UCL Institute of Cardiovascular Science
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Cardiovascular and thoracic surgery
Cardiovascular disease remains the leading cause of death in the developed world. Two common treatments for cardiac disease are cardiac valve replacement using chemically processed biological heart valves (BHV) from animal sources (cows, pigs) to treat valvular disease, and cardiac transplantation, a successful therapy for treating patients with end-stage organ failure. The durability of BHVs is limited by degenerative processes which lead to mechanical failure, calcification and stenosis. The benefits of cardiac transplantation are limited by a shortage of organs and the detrimental effects of chronic organ rejection. Increasingly there is recognition that human antibodies produced in response to BHV implantation or organ transplantation make a significant contribution to chronic BHV degeneration as well as to certain types of allograft rejection after transplantation. The role of antibody in inflammatory responses to biological devices and in organ rejection is the principal theme which underlies our research.
Key research activities
Heart valve disease occurs due to a birth defect, age related degenerative disease, and infections. About 500,000 surgeries to fix or replace heart valves are performed annually worldwide. Bioprosthetic heart valves are commonly produced from glutaraldehyde-fixed porcine aortic valves or sewn from fixed bovine pericardium. Such valves generally do not require anticoagulation, have a low level of thrombogenicity and are used principally in older patients as a durable therapy for heart valve disease. Over time biological heart valve degeneration occurs resulting in mechanical failure, calcification and stenosis requiring further surgery. Such degeneration is accelerated in younger patients. This process is due in part to immunological responses to the device. All patients produce a universal human preformed antibody which binds to a dominant carbohydrate antigen (alpha-Gal) present in animal tissues. Antibody to alpha-Gal is sufficient to accelerate calcification of glutaraldehyde-fixed tissues in experimental models. We use normal pig tissue and tissues from genetically modified pigs which do not produce the alpha-Gal antigen to determine the role of anti-Gal antibody in biological heart valve degradation.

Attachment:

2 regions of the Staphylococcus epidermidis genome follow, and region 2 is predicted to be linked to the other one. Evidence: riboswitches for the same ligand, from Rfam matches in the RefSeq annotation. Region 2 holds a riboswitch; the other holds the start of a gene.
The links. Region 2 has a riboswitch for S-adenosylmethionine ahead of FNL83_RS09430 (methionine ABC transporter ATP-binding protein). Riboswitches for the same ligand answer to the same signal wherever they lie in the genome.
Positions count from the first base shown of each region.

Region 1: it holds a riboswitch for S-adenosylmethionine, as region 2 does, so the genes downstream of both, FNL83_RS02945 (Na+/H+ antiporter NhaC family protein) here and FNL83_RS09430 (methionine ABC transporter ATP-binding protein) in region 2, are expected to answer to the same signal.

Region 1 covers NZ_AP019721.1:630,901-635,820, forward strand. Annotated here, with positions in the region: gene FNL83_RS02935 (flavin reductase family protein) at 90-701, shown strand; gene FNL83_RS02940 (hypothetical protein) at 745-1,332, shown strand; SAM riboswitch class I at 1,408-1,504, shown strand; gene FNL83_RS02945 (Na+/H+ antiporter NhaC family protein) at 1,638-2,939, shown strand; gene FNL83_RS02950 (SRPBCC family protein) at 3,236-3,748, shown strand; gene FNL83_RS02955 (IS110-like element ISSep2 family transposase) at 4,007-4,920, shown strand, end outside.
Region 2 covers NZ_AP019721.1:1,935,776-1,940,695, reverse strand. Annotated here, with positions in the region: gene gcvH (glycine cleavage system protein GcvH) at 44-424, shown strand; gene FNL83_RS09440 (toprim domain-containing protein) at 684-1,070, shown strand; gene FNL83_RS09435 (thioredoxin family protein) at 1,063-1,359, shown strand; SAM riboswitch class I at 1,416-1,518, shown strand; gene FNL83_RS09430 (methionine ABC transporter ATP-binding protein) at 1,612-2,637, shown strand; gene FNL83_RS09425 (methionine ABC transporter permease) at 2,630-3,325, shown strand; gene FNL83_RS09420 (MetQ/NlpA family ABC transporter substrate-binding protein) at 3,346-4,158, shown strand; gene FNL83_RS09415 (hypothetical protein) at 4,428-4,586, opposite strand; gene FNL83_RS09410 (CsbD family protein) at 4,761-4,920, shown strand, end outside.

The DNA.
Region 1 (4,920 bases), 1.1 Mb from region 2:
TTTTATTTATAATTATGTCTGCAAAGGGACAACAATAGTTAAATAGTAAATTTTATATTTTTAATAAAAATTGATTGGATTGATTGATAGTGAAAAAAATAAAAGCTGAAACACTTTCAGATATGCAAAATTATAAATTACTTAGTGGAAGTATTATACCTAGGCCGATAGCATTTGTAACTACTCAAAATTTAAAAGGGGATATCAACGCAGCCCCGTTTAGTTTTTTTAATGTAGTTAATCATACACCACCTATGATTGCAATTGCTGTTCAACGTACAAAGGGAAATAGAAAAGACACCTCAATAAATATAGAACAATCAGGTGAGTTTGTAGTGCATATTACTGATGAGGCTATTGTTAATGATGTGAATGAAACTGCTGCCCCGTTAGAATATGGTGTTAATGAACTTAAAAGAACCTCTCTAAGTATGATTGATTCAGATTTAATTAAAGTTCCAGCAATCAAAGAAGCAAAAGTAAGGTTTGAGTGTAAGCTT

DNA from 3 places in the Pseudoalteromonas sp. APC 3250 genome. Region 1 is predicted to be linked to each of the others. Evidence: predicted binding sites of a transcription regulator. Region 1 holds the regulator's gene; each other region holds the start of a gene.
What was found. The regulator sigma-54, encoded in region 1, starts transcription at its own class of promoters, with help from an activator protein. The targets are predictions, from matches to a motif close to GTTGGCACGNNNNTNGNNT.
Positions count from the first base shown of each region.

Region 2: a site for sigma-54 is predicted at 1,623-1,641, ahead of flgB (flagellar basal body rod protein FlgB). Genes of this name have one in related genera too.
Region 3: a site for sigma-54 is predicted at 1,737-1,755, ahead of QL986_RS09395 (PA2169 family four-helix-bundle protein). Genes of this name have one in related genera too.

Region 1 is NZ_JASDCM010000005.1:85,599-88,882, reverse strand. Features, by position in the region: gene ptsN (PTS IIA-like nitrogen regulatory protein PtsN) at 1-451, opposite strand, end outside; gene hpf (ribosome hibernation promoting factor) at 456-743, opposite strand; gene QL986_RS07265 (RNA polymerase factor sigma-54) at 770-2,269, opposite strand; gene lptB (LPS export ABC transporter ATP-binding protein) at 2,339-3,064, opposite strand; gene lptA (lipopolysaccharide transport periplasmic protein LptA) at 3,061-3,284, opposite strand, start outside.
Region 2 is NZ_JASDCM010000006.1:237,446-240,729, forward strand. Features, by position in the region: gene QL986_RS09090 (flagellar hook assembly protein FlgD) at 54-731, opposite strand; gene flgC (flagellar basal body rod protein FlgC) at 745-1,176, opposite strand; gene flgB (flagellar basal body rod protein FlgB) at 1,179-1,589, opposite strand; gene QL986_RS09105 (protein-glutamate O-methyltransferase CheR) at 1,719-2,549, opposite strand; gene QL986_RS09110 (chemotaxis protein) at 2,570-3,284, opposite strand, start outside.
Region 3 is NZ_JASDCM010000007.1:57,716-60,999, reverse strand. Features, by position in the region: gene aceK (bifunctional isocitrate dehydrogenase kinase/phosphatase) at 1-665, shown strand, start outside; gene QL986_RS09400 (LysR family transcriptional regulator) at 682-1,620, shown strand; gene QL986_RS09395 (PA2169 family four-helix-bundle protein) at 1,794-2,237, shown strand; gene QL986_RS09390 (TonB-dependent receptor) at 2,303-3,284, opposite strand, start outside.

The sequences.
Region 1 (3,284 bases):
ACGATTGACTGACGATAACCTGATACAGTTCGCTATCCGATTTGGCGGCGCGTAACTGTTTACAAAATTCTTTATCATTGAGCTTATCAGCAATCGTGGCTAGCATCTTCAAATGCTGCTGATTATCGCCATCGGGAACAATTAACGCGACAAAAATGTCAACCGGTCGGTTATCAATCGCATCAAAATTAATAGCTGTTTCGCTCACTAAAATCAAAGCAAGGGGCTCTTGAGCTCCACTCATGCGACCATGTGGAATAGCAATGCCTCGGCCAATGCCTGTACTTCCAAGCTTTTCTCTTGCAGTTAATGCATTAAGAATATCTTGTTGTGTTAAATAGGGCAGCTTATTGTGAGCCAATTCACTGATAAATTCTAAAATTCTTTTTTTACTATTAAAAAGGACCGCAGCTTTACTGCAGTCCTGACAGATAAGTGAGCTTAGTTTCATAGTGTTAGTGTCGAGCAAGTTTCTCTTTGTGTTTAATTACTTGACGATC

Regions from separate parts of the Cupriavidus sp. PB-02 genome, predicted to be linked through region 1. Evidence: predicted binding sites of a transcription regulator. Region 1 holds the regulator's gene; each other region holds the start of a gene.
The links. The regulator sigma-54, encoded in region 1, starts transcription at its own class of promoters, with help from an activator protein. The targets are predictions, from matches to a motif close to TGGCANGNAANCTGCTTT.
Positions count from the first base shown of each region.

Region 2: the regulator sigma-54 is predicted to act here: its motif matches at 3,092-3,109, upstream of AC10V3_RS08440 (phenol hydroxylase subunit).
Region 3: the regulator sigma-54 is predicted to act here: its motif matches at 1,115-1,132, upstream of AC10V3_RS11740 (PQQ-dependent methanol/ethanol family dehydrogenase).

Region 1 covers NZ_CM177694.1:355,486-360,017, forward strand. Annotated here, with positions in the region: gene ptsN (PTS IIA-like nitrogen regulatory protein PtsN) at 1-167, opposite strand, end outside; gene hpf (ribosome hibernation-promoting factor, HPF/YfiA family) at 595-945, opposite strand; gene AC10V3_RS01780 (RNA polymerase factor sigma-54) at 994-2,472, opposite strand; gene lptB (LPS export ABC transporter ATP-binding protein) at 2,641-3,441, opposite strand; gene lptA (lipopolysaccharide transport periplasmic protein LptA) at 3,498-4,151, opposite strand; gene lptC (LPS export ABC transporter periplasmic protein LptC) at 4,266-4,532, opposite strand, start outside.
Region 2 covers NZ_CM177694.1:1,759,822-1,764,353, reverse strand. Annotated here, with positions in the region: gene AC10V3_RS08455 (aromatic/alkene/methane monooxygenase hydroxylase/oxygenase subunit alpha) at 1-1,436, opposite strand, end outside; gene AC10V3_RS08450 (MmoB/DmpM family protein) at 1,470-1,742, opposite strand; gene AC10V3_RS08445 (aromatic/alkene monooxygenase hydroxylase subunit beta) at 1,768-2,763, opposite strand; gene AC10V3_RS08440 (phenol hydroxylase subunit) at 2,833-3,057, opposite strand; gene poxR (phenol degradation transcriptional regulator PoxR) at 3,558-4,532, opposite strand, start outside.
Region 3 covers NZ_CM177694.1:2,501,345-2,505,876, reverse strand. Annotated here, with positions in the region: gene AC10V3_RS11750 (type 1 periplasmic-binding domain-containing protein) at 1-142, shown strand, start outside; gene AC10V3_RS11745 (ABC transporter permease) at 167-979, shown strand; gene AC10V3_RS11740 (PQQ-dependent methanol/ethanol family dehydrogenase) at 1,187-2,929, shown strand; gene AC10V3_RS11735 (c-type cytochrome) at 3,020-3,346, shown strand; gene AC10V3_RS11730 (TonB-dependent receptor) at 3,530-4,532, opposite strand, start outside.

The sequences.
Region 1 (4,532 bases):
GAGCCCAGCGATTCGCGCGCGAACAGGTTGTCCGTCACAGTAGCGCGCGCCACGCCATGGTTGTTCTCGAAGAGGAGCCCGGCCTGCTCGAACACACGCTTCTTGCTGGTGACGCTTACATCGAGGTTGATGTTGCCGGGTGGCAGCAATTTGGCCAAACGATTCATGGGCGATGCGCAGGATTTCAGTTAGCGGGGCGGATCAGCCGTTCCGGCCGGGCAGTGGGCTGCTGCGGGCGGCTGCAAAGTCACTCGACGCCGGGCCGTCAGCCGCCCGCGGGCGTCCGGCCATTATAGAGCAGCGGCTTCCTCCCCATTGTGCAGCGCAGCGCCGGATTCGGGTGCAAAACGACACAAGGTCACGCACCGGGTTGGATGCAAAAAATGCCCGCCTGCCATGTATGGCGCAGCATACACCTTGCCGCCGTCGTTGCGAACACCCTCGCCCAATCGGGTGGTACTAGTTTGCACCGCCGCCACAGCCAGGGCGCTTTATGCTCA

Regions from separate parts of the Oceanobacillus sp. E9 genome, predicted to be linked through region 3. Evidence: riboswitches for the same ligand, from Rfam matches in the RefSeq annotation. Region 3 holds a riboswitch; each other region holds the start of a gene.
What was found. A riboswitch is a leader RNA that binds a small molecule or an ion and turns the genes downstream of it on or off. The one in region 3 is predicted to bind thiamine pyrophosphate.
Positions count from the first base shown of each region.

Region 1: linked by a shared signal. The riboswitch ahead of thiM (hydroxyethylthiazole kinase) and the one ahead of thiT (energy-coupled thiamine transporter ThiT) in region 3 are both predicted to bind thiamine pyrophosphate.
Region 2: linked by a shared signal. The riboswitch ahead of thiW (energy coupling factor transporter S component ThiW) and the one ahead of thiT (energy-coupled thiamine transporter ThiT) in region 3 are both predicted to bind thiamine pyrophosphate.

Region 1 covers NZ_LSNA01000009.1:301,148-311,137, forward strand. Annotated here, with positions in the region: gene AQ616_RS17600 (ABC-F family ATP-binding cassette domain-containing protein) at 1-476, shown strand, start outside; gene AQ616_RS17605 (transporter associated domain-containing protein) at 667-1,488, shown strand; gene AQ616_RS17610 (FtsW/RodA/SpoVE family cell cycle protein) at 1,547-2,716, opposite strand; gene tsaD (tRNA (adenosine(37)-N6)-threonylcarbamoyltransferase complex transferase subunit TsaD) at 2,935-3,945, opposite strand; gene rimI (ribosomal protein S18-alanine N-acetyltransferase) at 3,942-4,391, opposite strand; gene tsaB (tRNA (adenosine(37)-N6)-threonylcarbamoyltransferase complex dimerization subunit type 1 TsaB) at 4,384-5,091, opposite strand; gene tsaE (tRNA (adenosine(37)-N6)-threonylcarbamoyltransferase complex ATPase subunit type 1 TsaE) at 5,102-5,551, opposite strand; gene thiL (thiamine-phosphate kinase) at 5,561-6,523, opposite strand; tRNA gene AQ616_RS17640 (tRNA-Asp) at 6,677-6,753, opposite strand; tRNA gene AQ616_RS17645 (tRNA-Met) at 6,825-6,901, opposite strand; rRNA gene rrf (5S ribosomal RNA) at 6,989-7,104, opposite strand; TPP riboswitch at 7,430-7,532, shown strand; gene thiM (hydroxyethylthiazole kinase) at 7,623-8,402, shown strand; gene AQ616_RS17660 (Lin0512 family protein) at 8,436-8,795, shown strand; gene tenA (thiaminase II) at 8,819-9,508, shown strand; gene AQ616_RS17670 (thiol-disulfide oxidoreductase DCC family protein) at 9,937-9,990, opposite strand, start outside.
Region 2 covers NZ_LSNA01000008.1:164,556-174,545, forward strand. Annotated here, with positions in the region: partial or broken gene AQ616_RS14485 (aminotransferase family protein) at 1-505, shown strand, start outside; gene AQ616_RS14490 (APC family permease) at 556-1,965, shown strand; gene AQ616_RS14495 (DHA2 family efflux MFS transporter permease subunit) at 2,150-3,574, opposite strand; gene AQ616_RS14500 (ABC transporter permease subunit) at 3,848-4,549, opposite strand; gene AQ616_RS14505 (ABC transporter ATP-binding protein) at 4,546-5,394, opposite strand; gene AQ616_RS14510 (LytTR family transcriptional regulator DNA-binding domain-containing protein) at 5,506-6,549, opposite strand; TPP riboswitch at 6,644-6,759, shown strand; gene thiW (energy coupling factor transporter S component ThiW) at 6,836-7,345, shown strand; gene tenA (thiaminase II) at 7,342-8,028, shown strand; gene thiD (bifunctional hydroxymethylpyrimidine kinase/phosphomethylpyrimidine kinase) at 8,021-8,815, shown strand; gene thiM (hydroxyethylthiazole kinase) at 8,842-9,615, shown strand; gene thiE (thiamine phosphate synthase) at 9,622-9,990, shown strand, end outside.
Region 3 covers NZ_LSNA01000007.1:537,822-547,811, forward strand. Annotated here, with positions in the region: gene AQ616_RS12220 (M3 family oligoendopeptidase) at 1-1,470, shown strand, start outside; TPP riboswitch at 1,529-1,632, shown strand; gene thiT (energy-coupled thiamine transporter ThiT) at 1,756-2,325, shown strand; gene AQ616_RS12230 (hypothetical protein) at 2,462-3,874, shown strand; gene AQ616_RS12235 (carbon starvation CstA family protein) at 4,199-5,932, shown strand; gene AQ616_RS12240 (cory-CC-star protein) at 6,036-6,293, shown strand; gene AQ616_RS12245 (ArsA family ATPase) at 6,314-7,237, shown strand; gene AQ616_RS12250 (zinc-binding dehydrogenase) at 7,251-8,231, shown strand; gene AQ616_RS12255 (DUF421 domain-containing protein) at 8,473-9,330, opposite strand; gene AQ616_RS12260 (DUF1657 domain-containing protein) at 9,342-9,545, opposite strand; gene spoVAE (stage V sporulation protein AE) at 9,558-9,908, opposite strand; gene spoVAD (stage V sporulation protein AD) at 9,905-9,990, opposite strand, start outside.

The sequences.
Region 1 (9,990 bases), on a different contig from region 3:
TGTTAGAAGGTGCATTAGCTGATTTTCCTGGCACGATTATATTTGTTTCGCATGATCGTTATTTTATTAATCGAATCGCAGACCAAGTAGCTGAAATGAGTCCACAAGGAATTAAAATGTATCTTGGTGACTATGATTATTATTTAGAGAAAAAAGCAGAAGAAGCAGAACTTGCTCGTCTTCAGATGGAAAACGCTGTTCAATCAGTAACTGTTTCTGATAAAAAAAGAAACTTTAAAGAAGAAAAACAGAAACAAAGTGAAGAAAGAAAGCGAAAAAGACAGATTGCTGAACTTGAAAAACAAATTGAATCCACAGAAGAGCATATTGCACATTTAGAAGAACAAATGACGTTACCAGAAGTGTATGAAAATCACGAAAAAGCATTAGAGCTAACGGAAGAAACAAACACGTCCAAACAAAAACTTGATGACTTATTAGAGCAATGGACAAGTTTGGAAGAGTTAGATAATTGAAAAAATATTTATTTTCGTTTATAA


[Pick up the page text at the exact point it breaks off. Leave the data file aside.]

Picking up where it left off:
Degeneration of biological heart valves occurs rapidly in younger patients. As a consequence, this group of patients is often treated with mechanical heart valves which require lifetime anticoagulation. We have defined an antibody (alpha-Gal) mediated inflammatory mechanism which enhances calcification. We have developed genetically modified sources of valves which do not make the Gal antigen (GTKO). Preclinical testing of fixed valves from GTKO sources will determine if this material can produce a biological heart valve with prolonged durability. Such valves would advance the standard of care as they would be expected to be more durable in older patients and could be used in younger patients currently treated with mechanical valves. This would eliminate the need for lifetime anticoagulation and the related risk of thromboembolic complications for these younger patients.
Experimental cardiac transplant models are used to elucidate the effects of ischemic injury and vascular antibody reactivity on cardiac gene expression, function and rejection. Genome wide expression studies are used to characterize changes in gene expression associated with ischemia reperfusion injury, as occurs during clinical cardiac transplantation, and with chronic vascular antibody deposition. These studies are used to define markers for better diagnosis of antibody mediated rejection and to gain insight into new therapeutic pharmacological or gene therapy treatments which minimize the effects of vascular antibody and enhance resistance to antibody mediated cardiac rejection.